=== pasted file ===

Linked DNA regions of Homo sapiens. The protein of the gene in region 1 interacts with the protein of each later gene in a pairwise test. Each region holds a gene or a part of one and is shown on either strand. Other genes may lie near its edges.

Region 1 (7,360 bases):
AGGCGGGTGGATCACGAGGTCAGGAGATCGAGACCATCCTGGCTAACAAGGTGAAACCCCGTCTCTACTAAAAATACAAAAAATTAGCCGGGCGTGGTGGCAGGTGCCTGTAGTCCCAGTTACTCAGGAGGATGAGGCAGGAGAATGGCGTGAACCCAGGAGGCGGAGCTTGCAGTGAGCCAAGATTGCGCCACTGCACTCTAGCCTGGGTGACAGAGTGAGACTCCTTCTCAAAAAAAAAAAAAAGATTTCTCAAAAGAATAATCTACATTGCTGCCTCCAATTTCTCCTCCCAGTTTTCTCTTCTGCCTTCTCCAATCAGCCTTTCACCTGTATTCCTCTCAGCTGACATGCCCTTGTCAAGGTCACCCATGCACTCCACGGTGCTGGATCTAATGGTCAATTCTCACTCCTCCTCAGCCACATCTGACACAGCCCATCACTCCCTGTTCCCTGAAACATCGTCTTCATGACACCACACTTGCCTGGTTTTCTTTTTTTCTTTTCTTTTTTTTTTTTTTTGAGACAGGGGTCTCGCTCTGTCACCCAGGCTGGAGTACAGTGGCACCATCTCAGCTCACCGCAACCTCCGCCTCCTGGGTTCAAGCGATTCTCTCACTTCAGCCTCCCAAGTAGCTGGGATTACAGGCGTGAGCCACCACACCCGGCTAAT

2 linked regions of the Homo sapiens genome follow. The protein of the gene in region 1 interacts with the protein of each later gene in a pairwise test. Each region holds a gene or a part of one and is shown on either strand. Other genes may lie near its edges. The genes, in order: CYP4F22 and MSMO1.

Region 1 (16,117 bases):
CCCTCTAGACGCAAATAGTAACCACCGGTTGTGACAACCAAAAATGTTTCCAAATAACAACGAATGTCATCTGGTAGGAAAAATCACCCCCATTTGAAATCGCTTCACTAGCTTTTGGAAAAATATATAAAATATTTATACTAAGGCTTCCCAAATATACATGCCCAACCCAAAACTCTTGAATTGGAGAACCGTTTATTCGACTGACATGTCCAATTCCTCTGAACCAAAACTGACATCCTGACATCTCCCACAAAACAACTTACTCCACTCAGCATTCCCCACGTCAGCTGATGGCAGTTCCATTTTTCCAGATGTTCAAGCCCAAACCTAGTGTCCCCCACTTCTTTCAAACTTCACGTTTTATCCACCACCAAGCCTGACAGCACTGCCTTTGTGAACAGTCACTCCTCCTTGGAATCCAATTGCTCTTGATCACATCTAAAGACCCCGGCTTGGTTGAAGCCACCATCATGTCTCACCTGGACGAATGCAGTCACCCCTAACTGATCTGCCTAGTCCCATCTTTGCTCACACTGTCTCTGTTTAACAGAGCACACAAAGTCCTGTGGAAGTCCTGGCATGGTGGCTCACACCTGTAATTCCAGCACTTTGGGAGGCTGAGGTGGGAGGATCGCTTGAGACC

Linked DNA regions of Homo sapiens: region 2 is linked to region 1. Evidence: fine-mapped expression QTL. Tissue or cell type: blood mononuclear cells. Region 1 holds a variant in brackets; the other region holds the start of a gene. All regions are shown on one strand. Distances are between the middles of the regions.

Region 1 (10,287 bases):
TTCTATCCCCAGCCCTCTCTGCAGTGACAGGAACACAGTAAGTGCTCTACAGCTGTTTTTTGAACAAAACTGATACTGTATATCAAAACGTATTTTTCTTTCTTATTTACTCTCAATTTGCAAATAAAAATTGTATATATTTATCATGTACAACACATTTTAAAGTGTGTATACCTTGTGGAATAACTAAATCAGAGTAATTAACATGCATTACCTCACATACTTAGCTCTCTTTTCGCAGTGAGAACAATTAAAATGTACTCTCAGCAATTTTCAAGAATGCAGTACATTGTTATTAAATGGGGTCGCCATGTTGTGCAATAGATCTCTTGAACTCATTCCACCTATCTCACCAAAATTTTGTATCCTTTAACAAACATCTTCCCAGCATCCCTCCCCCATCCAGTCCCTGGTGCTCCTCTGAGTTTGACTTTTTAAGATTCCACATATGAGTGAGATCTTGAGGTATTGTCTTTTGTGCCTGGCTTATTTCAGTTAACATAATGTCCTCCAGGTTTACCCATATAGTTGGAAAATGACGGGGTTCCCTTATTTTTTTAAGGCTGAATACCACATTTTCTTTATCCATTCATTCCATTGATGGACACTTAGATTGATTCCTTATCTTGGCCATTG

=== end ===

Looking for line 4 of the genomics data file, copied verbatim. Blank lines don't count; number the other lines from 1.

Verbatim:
2 linked regions of the Homo sapiens genome follow. The protein of the gene in region 1 interacts with the protein of each later gene in a pairwise test. Each region holds a gene or a part of one and is shown on either strand. Other genes may lie near its edges. The genes, in order: CYP4F22 and MSMO1.